Snow is a reality in just about all mountain environments. For those who choose to live in snow country it can be either a blessing or a curse, depending on your perspective and the situation you are currently facing. If you are standing at the top of Schweitzer Mountain Ski Resort the morning after a big snow storm, you will likely be counting your blessings. If you are standing in your driveway trying to move all that snow so you can get to the top of Schweitzer Mountain, you may be saying something else.
Snow and the mountain environment are tough on everything, and your home is no exception. A mountain home should to be able to withstand all that nature throws at it and provide its inhabitants with a warm, dry sanctuary from the elements. When we design homes in the mountains, we pay careful attention to all the details of the building envelope to insure that the finished product will perform well. The most important component in a building’s envelope is the roof. A good roof can be the difference between a home that ages gracefully and one that deteriorates quickly and requires frequent maintenance.
It is not uncommon in our area to have several feet of snow on a roof in the winter. Besides being able to support the weight of all that snow, a roof needs to be designed to avoid ice dams, sliding snow, excessive icicle formation, and drainage onto high traffic areas. The easiest and most common sense approach is to keep the roof as simple as possible, avoiding excessive valleys, crickets, dormers, and mechanical roof penetrations. This is easier said than done, and in general the more complex the floor plan is the more complex the roof will be. Simple roofs also may tend to look “plain”. On mountain style homes it is always a fun design challenge to create a roof that looks good, works with the desired floor plan, and handles snow well.
Some general guidelines that we try to adhere to:
- Avoid areas that will trap snow and lead to excessive accumulation, especially on the North side of the roof.
- The roof should be designed with overhangs large enough to provide protection for the walls and windows below.
- Roof slopes lower than 4/12 tend to perform well with metal roofs, which are less prone to leakage and ice dam formation. At these slopes, snow creeps rather than slides and is easy to manage.
- On roof slopes between 4/12 and 6/12, rough textured roofing materials work best. They hold the snow in place and keep it from accumulating and then sliding off in large slabs that can be dangerous. People have been killed by snow avalanches sliding off roofs during big snow winters.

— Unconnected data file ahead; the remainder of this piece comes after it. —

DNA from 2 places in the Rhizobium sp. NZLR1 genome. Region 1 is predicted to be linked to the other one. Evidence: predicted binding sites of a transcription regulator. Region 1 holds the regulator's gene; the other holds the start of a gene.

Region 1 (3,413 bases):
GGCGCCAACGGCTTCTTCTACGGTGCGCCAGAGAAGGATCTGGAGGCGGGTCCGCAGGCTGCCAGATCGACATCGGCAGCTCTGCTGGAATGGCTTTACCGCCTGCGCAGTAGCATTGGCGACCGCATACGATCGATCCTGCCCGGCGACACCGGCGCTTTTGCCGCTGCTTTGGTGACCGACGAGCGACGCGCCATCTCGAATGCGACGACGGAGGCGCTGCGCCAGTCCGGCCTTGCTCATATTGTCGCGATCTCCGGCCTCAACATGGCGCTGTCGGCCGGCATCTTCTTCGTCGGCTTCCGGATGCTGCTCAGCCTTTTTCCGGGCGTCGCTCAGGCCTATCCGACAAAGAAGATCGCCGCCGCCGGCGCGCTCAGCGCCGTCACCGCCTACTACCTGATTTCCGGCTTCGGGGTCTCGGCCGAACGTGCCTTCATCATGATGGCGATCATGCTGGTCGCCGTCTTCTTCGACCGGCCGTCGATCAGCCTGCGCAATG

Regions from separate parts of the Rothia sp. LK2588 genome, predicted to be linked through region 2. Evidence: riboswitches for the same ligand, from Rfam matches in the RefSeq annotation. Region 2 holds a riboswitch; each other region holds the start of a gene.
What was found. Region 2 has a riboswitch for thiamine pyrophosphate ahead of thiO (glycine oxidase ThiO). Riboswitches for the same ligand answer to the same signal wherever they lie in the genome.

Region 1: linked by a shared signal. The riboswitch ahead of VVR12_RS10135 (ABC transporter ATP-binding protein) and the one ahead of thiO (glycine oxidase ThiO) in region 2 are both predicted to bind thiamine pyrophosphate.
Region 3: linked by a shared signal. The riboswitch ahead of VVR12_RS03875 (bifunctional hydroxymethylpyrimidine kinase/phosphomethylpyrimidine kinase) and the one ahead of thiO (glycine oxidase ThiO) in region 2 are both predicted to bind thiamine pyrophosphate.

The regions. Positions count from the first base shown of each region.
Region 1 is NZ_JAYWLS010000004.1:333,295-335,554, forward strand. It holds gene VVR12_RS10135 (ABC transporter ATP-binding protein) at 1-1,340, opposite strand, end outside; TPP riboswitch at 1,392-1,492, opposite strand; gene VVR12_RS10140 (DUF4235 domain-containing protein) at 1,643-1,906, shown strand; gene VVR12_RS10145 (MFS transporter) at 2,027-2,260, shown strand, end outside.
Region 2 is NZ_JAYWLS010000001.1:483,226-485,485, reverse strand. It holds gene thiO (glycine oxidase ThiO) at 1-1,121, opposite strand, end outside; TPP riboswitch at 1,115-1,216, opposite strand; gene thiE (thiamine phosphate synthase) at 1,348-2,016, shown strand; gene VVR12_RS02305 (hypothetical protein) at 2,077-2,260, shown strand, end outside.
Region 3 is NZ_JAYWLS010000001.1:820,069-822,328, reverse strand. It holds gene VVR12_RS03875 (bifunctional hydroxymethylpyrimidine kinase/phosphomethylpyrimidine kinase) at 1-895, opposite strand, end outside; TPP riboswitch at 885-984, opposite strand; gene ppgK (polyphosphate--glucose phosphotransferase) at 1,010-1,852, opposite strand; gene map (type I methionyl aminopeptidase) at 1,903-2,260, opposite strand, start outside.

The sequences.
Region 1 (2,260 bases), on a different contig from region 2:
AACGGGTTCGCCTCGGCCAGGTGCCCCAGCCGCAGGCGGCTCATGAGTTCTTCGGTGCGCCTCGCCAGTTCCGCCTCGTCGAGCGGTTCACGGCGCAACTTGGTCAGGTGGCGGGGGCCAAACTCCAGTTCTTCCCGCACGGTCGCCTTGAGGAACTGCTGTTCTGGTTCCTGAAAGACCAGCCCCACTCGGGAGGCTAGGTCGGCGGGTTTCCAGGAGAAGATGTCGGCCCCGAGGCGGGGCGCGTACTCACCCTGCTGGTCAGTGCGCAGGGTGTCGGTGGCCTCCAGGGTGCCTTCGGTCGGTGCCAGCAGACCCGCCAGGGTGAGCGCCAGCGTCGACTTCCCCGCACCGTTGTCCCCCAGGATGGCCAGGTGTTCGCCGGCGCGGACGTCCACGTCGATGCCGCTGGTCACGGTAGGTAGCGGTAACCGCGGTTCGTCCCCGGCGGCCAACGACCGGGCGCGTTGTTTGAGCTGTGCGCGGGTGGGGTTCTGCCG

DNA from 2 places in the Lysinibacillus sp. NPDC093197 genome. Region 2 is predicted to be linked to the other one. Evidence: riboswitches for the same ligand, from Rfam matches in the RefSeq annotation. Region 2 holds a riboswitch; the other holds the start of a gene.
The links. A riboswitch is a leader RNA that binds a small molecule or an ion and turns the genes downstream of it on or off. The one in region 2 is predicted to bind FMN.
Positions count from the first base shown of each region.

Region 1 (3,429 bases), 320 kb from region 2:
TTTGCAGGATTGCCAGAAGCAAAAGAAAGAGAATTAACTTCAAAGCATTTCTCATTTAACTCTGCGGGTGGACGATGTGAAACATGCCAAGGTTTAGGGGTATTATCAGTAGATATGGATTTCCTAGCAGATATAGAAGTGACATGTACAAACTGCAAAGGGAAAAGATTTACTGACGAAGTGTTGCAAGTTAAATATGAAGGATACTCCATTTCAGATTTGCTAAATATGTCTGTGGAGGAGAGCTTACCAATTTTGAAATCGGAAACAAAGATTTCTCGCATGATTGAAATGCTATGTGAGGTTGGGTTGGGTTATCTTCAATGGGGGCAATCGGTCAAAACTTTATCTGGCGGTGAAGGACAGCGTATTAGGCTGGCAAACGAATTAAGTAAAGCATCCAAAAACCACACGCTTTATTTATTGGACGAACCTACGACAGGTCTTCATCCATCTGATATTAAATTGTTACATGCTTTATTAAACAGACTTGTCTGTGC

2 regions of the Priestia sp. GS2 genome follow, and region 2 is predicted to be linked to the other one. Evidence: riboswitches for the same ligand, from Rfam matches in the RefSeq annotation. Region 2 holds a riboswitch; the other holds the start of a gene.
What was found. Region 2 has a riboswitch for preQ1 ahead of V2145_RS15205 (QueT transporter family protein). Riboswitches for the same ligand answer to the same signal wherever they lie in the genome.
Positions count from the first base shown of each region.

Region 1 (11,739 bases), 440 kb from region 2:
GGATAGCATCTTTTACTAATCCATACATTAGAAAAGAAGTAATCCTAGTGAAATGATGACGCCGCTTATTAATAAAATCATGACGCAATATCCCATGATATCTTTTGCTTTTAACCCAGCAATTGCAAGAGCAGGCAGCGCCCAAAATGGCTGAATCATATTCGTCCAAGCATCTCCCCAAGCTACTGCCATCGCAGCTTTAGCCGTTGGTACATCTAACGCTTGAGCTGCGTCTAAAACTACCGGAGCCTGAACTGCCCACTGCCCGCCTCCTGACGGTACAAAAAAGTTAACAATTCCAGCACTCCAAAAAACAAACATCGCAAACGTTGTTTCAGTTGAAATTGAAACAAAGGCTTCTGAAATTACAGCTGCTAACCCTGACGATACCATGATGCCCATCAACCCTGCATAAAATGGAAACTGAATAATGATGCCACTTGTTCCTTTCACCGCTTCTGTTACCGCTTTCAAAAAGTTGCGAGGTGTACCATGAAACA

- Slopes greater than 6/12 will tend to shed snow regardless of the texture of the material on them, so roof slopes should be configured to avoid shedding anywhere people might be walking or exiting. The higher the roof pitch, the more often the snow slides off. So in general, the shallower pitch can be more dangerous with bigger slides.
- If the design necessitates a roof slope that drains onto a traffic area, snow retention devices should be provided to hold the snow in place.
- Proper roof ventilation and high R-value roof insulation is essential to minimizing ice dam formation. In some cases, roof snow melt systems or heat tape can be used to combat ice accumulation on eaves and in valleys.
- Shed dormers are easier to waterproof and shed snow better than gable dormers. Shed dormers should be considered if the design and style of the home allow.
- In areas prone to excessive snow accumulation (like Schweitzer and similar alpine environments), gutters should be avoided if possible. Sliding snow tends to tear them off, require frequent replacement or repair. In general, on mountain homes we recommend using gutters only where they are necessary to avoid undesirable drainage situations.
- Try to combine roof penetrations for plumbing and HVAC vents. Routing them to a central chimney helps limit cluttering the roof with vents that sliding snow can damage. Use direct vent mechanical appliances that vent through the wall when possible.
Common sense would suggest that snow accumulation on a roof is a bad thing. In fact, having a reasonable depth layer of snow on a roof is a good thing as long as the roof is designed to handle the weight. It is a sign that the roof is adequately insulated and vented. It also provides an additional level of insulation and protects the roofing material from sun exposure, which is your roof’s worst enemy. A house that has a bare roof when all the others in the area are covered in snow or has excessive ice formation is a sure sign of poor insulation and inadequate venting.
In extreme big snow winters, excessive snow accumulation is unavoidable. Unless your home is purposely designed for much more than the typically required snow load, this is a problem that the best design can’t always resolve. As far as we know, there is only one solution – get out the shovel, call your friends (or winter maintenance company), and get to work!
Selle Valley Construction, a Sandpoint contractor, has some great winter weatherization tips.
If you are looking to build a new home or remodel your existing one, we can help you design a beautiful home that will provide shelter from the mountain weather and provide a sanctuary for your family for generations to come.
Tom Russell, LEED AP, and John Hendricks, AIA Architect
Hendricks Architecture specializes in the design of mountain style homes and cabins, often with a rugged, rustic appearance including the use of stone and timbers. Most of the homes we’ve completed are in mountain resort areas throughout the West. Visit our portfolio for examples of some of our recently completed custom projects.
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